Dodecagonal silicene under tension was simulated at 10 K to study its mechanical property and fracture dynamics. Fig. 4a shows the stress versus strain curve and coordination number evolution behaviour of the pre-strained dodecagonal silicene during the stretching process. The atomic Von Mises stress distributions at different strains of 0, 0.05 and 0.1 are presented in Fig. 4b–d, respectively. The critical strength of dodecagonal silicene is 12.86 GPa, which is much lower than that of the low buckled honeycomb structure (σc = 27.80 GPa and 25.24 GPa in the armchair and zigzag directions, respectively). As shown in Fig. 4b, the silicon atoms with a coordination number of 4 suffer from higher local Von Mises stress than that with a coordination number equal to 3. This phenomenon indicates that atoms with a coordination number of 4 are less mechanically favoured in dodecagonal silicene. Furthermore, the atoms with a coordination number of 4 tended to break one covalent bond during the tensile process, which resulted in an increase in the amount of atoms with a coordination number equal to 3 before the final fracture in Fig. 4a. The increase in atoms with a coordination number of 3 is in accordance with more honeycomb structures within the high stressed area, as shown in Fig. 4b–d.
image file: c9cp03757h-f4.tif
Fig. 4 Dodecagonal silicene in tension at 10 K: (a) black line denotes the stress curve, and blue and purple lines denote the fraction of three- and four-coordinated atoms during the tensile process, respectively. (b–d) Von Mises stress distribution of the dodecagonal silicene at strain of 0, 5% and 10%.

3.3 Friction behaviour of the incommensurable structure

Low friction and adhesion of quasicrystals have been reported right after their discovery, but their origin is still controversy regardless of the countless efforts. Here, we present the result of the molecular dynamics simulation which shows the lower friction of the dodecagonal silicene than the honeycomb silicene and explains the mechanism of the potential energy barrier.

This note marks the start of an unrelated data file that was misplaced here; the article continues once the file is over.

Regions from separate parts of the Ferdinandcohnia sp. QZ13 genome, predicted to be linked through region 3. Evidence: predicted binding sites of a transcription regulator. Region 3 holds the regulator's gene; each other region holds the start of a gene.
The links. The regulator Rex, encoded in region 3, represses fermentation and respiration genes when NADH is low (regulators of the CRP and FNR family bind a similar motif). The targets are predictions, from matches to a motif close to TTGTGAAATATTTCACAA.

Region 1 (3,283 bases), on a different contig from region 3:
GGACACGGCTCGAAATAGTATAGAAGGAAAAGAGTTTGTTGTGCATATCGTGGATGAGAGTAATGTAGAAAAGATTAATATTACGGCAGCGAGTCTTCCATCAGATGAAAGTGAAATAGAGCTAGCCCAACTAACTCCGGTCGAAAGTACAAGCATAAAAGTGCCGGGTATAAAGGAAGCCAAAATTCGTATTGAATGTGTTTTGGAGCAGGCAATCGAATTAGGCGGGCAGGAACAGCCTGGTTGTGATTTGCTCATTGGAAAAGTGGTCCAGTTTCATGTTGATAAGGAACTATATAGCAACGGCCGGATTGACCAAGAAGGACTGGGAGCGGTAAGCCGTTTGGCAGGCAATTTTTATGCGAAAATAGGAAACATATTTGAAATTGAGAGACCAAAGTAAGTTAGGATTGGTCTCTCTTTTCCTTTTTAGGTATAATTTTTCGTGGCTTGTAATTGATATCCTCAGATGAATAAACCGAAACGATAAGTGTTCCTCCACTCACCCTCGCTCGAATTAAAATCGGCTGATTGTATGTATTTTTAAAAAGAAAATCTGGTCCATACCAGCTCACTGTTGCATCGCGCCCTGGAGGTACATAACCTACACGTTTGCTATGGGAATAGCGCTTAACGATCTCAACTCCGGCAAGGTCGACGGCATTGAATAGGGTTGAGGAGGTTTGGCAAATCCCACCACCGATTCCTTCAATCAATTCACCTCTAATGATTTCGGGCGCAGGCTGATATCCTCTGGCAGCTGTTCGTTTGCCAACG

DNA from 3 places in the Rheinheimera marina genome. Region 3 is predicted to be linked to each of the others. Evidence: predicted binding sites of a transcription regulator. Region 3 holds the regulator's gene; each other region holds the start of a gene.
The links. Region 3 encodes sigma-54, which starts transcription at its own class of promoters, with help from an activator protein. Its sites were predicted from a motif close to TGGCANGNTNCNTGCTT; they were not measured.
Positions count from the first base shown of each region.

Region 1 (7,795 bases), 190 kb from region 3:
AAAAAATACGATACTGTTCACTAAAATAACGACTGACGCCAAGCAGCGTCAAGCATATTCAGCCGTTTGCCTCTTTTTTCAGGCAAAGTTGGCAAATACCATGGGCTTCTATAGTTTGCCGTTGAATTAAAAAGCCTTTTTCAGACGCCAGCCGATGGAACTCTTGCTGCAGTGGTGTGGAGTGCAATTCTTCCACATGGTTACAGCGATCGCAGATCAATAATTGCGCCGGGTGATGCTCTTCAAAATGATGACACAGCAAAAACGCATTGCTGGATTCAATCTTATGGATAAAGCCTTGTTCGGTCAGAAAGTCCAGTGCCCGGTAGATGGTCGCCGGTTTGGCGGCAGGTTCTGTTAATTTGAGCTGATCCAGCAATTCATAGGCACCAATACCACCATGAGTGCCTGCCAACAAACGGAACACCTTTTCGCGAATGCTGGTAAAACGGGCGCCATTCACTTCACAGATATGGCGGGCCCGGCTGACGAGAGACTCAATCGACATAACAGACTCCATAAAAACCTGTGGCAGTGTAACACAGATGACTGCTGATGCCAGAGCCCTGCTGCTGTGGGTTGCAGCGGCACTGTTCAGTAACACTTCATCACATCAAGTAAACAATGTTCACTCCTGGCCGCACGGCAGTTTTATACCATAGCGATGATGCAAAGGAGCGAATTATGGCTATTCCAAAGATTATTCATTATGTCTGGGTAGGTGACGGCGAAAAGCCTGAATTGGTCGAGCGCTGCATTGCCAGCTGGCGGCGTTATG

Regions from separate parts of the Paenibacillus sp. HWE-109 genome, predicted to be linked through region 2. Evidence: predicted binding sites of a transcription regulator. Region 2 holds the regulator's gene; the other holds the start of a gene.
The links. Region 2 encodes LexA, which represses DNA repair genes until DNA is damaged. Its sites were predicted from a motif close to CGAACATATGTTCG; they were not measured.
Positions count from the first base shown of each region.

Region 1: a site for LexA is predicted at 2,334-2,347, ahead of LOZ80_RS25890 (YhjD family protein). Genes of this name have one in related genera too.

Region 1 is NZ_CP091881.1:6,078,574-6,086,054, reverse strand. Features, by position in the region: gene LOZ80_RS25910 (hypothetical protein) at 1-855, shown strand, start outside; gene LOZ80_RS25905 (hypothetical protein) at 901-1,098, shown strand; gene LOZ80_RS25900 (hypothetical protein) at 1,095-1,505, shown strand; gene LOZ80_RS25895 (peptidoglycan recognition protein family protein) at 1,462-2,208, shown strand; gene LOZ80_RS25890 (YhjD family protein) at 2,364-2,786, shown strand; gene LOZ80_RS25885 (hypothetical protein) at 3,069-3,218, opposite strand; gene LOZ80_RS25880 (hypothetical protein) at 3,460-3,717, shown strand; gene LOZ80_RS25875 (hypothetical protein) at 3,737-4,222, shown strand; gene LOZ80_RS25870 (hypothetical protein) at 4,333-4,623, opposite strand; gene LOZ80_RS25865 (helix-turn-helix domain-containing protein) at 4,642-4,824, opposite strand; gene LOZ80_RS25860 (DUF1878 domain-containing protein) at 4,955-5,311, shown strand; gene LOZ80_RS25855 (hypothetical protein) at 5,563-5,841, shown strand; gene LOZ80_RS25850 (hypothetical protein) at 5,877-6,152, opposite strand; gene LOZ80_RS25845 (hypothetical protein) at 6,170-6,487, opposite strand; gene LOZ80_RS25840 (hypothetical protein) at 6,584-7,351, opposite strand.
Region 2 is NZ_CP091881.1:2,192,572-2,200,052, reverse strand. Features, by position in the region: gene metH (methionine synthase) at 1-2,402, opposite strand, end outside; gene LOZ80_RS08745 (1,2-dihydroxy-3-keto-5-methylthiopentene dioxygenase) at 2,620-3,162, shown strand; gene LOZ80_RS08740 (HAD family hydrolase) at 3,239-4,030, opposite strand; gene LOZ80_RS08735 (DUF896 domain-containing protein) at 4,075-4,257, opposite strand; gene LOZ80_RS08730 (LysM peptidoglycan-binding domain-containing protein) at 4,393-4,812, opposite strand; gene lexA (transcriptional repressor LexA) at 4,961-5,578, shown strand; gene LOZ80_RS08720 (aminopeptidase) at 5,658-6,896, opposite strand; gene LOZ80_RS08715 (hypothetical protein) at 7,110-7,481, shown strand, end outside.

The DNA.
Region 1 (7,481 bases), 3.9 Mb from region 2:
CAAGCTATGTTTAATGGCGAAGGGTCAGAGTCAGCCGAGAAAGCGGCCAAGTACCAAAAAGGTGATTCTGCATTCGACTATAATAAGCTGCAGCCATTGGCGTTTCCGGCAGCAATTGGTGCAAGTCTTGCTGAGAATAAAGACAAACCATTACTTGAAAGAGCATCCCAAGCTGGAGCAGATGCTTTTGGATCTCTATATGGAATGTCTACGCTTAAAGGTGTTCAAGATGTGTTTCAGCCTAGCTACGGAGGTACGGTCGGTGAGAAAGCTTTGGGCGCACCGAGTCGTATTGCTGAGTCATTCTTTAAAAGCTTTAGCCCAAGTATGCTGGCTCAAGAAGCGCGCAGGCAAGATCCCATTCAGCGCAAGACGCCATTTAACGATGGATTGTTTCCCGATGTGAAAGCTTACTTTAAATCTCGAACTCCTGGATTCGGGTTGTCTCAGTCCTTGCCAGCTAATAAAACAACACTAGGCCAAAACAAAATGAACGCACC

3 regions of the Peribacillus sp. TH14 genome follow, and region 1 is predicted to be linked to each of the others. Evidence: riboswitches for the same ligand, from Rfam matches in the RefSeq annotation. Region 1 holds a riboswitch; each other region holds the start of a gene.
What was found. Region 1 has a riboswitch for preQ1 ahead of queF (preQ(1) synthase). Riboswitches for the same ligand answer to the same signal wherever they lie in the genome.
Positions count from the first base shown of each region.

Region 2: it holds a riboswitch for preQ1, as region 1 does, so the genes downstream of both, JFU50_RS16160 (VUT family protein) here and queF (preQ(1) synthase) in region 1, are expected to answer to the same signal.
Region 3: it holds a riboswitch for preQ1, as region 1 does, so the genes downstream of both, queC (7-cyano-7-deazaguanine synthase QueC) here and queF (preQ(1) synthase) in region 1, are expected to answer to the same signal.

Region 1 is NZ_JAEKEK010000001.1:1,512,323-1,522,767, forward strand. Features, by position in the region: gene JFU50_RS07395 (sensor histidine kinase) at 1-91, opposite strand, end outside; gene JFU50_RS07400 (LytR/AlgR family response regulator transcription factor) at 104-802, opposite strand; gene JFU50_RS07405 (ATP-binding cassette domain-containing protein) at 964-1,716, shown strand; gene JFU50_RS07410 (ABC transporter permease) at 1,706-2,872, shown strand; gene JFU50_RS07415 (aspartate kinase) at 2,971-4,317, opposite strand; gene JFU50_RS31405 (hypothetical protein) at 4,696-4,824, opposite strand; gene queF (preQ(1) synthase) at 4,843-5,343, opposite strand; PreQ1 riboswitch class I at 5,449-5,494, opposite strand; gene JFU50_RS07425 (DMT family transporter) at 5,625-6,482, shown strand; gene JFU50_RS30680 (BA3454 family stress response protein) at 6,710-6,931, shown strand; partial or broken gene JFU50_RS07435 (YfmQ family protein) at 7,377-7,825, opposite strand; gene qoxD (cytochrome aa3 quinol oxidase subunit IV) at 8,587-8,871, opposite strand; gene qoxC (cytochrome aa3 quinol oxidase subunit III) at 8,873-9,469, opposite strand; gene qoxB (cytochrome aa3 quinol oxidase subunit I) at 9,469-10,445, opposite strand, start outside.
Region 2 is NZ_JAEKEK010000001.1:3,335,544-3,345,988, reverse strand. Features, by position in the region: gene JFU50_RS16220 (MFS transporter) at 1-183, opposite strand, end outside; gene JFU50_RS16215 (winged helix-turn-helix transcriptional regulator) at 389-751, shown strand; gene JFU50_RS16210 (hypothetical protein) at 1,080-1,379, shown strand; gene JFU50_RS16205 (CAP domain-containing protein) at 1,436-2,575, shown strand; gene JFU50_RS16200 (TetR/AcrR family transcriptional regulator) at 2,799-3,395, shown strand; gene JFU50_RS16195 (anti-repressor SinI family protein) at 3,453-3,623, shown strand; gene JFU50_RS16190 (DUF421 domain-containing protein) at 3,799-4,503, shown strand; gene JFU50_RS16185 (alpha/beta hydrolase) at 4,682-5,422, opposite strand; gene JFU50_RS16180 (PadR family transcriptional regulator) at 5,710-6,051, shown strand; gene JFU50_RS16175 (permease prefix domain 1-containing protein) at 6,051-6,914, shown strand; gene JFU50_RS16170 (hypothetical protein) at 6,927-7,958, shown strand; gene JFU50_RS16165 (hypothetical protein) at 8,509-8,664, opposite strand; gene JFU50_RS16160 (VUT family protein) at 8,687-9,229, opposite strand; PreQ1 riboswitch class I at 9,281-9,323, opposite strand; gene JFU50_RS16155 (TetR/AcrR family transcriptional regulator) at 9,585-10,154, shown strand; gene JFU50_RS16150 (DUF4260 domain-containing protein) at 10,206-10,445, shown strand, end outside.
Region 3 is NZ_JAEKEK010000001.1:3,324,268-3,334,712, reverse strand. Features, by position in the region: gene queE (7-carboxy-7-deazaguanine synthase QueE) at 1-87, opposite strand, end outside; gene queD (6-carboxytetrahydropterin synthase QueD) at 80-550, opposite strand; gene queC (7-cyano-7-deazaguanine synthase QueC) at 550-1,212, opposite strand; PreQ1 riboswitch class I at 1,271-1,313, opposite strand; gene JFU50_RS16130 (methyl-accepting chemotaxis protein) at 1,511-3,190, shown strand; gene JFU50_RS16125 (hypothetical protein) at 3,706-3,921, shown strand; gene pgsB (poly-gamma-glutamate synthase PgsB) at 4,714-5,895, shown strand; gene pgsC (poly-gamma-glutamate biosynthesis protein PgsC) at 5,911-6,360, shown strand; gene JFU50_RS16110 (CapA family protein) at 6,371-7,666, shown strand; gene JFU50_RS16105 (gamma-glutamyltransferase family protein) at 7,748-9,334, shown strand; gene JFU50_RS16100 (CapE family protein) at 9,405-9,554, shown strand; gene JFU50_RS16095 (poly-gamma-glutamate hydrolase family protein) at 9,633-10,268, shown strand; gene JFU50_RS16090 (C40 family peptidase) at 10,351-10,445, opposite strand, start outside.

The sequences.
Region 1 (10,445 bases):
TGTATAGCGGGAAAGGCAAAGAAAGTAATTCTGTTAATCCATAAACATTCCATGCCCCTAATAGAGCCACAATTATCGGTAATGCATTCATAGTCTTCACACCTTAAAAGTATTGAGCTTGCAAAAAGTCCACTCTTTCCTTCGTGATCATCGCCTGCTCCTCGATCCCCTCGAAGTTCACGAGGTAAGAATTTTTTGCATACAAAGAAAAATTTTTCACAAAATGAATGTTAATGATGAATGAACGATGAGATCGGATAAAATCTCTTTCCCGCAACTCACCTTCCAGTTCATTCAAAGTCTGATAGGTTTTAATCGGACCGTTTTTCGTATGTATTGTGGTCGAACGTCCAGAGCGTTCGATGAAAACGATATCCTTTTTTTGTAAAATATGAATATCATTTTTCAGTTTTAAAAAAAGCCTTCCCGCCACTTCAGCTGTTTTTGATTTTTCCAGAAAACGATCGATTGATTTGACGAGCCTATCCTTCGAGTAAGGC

Fig. 5 shows the friction force versus sliding distance relationship for the low buckled honeycomb and dodecagonal silicene. The typical stick-slip pattern of the atomic force microscope is observed. For the honeycomb structure, the curve of the frictional force indicates some multiple-slip mechanism with a sliding length of around either 3.9 Å or 7.7 Å, which is almost equal to the lattice constant of 3.84 Å or twice that. In contrast, the stick-slip friction for dodecagonal silicene is aperiodic with a varying peak force in the studied sliding length scale as a result of the quasiperiodic morphology. Both the mean friction force and peak force of the honeycomb structure are significantly larger than that of the dodecagonal silicene. However, it is not convincing to conclude that the dodecagonal structure will induce a lower friction force since the low buckled honeycomb structure has a larger buckling length. Further simulations were performed with all the silicon atoms in the same atomic plan for both the honeycomb and dodecagonal silicene.

image file: c9cp03757h-f5.tif
Fig. 5 Stick-slip friction pattern of low buckled honeycomb and dodecagonal silicene with a tip side length of 20 Å under a load of 40 nN.

To study the load dependency of friction force, loads of 20 nN, 40 nN, 60 nN and 80 nN were applied to the diamond tip. Fig. 6a shows the mean friction as a function of the load on the planar honeycomb and dodecagonal silicene. The mean friction forces of the planar structures (0.68 nN for the dodecagonal silicene and 1.13 nN for the honeycomb silicene) under the load of 40 nN were lower than that for their buckled counterparts (0.90 nN for the dodecagonal silicene and 2.95 nN for the honeycomb silicene), which was expected due to the larger atomic asperities of the buckled structures. For both planar structures, the mean force increased monotonically with load, and the difference between the honeycomb and dodecagonal structures widened for a larger load. For each load investigated, dodecagonal silicene always showed a lower mean friction force than the honeycomb silicene. It seems that the lower friction force of dodecagonal silicene is an intrinsic property instead of a result of specific loads.

image file: c9cp03757h-f6.tif
Fig. 6 Mean friction force of planar honeycomb and dodecagonal silicene: (a) under loads of 20 nN, 40 nN, 60 nN and 80 nN and (b) with tip side lengths of 20 Å, 30 Å and 40 Å.